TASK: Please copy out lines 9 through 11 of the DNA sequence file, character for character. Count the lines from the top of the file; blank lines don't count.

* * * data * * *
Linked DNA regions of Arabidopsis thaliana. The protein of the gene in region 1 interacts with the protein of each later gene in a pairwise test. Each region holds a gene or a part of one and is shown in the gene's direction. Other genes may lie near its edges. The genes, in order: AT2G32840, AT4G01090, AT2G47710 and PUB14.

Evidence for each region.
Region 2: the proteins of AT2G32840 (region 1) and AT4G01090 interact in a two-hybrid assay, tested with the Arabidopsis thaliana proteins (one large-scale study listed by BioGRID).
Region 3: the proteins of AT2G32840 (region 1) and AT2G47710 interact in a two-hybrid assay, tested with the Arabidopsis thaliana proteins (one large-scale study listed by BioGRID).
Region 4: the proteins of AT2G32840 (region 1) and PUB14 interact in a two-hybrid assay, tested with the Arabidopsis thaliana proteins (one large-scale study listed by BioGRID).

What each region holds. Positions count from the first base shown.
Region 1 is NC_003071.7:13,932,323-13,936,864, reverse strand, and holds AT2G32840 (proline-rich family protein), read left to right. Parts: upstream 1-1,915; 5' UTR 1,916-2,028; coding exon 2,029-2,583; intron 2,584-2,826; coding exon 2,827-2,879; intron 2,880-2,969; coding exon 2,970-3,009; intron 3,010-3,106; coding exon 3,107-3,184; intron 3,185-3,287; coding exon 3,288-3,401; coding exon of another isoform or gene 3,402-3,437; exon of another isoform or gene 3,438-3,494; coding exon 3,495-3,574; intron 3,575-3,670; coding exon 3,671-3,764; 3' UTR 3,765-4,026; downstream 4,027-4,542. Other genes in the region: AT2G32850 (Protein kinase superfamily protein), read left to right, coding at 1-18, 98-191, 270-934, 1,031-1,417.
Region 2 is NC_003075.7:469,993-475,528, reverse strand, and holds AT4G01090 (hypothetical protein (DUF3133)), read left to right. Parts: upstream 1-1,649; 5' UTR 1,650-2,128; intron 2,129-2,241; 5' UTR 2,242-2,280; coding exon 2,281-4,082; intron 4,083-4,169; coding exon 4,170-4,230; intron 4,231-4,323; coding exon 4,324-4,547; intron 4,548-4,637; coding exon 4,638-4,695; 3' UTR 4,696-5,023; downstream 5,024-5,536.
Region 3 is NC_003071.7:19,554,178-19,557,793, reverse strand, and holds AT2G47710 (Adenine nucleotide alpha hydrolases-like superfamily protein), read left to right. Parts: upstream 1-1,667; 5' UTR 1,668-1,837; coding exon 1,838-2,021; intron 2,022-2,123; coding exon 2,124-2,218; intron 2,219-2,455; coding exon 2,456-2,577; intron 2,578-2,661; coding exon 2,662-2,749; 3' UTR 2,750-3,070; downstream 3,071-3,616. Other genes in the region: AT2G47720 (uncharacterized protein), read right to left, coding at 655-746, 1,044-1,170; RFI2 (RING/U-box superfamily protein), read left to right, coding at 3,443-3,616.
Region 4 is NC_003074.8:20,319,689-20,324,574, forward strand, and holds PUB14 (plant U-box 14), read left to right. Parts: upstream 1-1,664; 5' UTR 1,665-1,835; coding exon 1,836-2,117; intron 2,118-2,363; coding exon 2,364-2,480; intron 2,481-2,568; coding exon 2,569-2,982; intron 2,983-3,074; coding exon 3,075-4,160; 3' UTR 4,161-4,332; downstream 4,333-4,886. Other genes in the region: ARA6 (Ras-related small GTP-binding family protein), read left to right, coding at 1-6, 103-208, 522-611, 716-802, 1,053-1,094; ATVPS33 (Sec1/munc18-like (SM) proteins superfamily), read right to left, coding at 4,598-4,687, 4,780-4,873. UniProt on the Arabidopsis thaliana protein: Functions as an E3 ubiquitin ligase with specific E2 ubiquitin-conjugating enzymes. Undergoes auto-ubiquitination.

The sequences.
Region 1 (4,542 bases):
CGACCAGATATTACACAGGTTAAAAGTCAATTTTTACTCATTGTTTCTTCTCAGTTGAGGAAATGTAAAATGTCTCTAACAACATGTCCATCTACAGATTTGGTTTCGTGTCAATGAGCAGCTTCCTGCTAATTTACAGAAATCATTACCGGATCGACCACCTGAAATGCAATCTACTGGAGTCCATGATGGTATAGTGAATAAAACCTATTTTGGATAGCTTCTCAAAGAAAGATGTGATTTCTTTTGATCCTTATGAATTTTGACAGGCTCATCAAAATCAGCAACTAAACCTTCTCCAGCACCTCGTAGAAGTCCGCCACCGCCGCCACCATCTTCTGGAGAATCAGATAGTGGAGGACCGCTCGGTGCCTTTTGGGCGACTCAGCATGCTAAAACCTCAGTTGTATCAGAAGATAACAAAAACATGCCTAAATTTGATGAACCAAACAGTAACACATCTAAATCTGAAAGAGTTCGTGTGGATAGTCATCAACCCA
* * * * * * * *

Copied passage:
Region 3 is NC_003071.7:19,554,178-19,557,793, reverse strand, and holds AT2G47710 (Adenine nucleotide alpha hydrolases-like superfamily protein), read left to right. Parts: upstream 1-1,667; 5' UTR 1,668-1,837; coding exon 1,838-2,021; intron 2,022-2,123; coding exon 2,124-2,218; intron 2,219-2,455; coding exon 2,456-2,577; intron 2,578-2,661; coding exon 2,662-2,749; 3' UTR 2,750-3,070; downstream 3,071-3,616. Other genes in the region: AT2G47720 (uncharacterized protein), read right to left, coding at 655-746, 1,044-1,170; RFI2 (RING/U-box superfamily protein), read left to right, coding at 3,443-3,616.
Region 4 is NC_003074.8:20,319,689-20,324,574, forward strand, and holds PUB14 (plant U-box 14), read left to right. Parts: upstream 1-1,664; 5' UTR 1,665-1,835; coding exon 1,836-2,117; intron 2,118-2,363; coding exon 2,364-2,480; intron 2,481-2,568; coding exon 2,569-2,982; intron 2,983-3,074; coding exon 3,075-4,160; 3' UTR 4,161-4,332; downstream 4,333-4,886. Other genes in the region: ARA6 (Ras-related small GTP-binding family protein), read left to right, coding at 1-6, 103-208, 522-611, 716-802, 1,053-1,094; ATVPS33 (Sec1/munc18-like (SM) proteins superfamily), read right to left, coding at 4,598-4,687, 4,780-4,873. UniProt on the Arabidopsis thaliana protein: Functions as an E3 ubiquitin ligase with specific E2 ubiquitin-conjugating enzymes. Undergoes auto-ubiquitination.

The sequences.